A Serious and Deadly Threat

It’s easy to get complacent about a potential problem that never seems to materialize into a real threat.  Now that threat is very real in Palm Beach County.  The newly confirmed case of rabies has been discovered recently in our own backyard of Jupiter, Florida.

Because of this growing threat, it is tremendously important that pet owners have an appreciation of the significance of rabies to human health and safety.  Human exposure is usually from contact with rabid or possible rabid domestic animals.  The most common wild species affected by rabies are skunks, bats, raccoons, and foxes. However, this time it was an otter. Because control of rabies is so difficult in wildlife, vaccinating our pets primarily controls rabies.

Rabies is a virus that attacks the central nervous system.  It cannot be treated with antibiotics or any other medication.  Infection with this virus occurs most commonly when infected saliva from a rabid animal is introduced into an open would or abrasion of either the skin or mucous membranes by a bite or a scratch.

There are two forms of rabies: the furious form, and the paralytic or dumb form.  In an early stage of the disease, vague changes in temperament may be observed.  Pets that are normally affectionate may hide and shun company; others may become unusually attentive and affectionate.  Furious rabies is recognized by restlessness, nervousness, and developing viciousness.  The animal often utters strange cries and hoarse howls because of partial paralysis of its vocal cords.  The eyes are usually staring because of dilation of the pupils.  There does not seem to be any real hydrophobia (fear of water) as there is in man.  Convulsive seizures often precede the appearance of incoordination, which is the first sign of the final stage of the disease.  Rabies is always fatal.

In the dumb form of rabies, paralysis usually appears first in the muscles of the head and neck.  The victim cannot chew its food; it cannot swallow water or does so with difficulty.  Its lower jaw hangs; it cannot close its mouth.  In trying to examine the animal’s mouth for an object that is not there, the animal’s human friends often expose themselves to the disease by scratching their hands on its teeth or getting its saliva into a cut on the hands.

In cats the disease generally takes the furious form and the signs are similar to those in dogs.  Rabid cats are very dangerous animals for humans because of their viciousness and quickness of action.

All warm-blooded animals are vulnerable to infection by rabies.  This includes livestock, which can transmit the virus to unsuspecting owners who attempt to manually relieve an animal that appears “choked”.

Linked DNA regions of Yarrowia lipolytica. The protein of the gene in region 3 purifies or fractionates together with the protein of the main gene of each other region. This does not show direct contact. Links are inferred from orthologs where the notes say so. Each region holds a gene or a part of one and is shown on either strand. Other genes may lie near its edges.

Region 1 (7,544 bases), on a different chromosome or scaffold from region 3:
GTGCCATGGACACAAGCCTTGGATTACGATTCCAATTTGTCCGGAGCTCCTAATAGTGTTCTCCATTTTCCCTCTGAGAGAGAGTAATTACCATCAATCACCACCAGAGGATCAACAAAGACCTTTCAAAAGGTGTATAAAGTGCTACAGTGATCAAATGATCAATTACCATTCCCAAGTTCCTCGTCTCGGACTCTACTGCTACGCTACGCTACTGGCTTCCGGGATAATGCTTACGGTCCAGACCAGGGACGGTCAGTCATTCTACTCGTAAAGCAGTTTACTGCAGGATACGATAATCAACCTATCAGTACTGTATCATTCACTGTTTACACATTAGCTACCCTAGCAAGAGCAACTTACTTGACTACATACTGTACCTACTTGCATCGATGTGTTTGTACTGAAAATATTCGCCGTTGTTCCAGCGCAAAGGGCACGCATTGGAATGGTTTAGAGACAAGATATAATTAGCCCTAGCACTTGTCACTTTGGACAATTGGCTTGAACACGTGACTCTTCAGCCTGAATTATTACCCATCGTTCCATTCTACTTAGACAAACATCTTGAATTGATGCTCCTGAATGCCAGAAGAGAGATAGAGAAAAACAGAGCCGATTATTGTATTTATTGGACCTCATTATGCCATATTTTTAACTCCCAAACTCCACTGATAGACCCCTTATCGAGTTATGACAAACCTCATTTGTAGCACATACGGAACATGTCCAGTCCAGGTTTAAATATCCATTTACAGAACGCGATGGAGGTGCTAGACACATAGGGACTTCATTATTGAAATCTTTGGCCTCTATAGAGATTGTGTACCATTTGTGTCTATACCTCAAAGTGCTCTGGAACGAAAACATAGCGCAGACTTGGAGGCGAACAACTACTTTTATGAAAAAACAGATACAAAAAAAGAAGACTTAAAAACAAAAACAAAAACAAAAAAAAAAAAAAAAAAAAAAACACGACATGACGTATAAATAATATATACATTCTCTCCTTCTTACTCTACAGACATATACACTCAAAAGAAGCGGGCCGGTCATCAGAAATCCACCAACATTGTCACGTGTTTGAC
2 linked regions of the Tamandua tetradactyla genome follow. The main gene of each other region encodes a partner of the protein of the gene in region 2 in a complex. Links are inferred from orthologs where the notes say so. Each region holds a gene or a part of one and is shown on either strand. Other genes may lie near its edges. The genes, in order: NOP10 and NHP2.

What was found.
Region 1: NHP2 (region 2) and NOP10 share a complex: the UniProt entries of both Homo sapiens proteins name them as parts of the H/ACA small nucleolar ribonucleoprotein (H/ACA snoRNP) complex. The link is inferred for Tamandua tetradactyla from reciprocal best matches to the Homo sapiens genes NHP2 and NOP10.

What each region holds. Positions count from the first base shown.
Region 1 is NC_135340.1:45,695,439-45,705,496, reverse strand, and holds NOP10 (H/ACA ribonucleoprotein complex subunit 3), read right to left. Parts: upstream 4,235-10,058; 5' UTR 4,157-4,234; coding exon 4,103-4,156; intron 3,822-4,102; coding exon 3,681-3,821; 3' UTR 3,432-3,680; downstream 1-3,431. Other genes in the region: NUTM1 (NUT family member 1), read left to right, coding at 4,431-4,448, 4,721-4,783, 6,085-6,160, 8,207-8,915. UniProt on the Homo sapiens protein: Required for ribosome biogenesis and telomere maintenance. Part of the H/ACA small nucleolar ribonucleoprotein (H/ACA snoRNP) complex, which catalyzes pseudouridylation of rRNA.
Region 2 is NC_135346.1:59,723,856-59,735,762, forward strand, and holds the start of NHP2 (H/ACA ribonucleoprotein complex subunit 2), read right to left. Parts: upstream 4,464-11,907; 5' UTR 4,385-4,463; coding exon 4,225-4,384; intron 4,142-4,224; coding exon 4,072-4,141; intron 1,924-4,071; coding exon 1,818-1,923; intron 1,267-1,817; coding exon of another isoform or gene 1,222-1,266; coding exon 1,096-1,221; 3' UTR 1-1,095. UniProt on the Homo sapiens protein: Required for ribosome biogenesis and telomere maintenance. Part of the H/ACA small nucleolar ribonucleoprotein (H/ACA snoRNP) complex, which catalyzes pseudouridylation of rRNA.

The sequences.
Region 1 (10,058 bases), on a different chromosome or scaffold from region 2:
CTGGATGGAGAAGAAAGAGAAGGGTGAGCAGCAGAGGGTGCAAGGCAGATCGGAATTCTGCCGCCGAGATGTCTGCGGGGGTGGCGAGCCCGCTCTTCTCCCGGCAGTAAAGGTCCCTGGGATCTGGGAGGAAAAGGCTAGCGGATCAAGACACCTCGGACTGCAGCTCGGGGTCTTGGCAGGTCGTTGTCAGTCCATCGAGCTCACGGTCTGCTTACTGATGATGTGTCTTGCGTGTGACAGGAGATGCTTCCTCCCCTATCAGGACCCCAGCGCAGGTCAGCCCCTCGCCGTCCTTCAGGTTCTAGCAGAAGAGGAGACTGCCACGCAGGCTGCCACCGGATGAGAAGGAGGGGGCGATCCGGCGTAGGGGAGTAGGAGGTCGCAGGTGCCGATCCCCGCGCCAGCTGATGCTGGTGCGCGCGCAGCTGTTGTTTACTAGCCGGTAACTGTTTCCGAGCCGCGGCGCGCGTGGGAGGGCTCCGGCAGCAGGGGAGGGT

The American Veterinary Medical Association does not recommend keeping wildlife as pets.  Since no rabies vaccine is licensed for use in wild animals and since there is no evidence that animal rabies vaccines produce acceptable levels of immunity in wild animals, vaccination is not recommended.

It is imperative that you be sure that your pet’s rabies vaccination is up to date.  In most cases, this should be done yearly.  This is essential for the protection and the control of rabies.  Cats, in particular, are often overlooked when rabies vaccination is considered. It is also a law that all companion animals be vaccinated.  Different public health policies have been established to deal with various kinds of exposure.  These range from quarantine to immediate euthanasia and depend on the vaccination status of the animal. This is another good reason to be certain pets are vaccinated regularly.

If you see any animal acting strangely or aggressively you should stay away from the animal and contact Palm Beach County Animal Care and Control at 561-233-1200.  For wildlife concerns contact the Florida Game and Freshwater Fish Commission via the “FWC Wildlife Alert” app. Download the app onto Apple or Android smartphones or tablets, text 847411 with the keyword “FWC” or call the Wildlife Alert Hotline at 888-404-3922.
Call your veterinarian today to check on the status of your pet’s vaccines or make an appointment for vaccination as soon as possible.

We Offer Minimally Invasive Surgery with a Laparoscope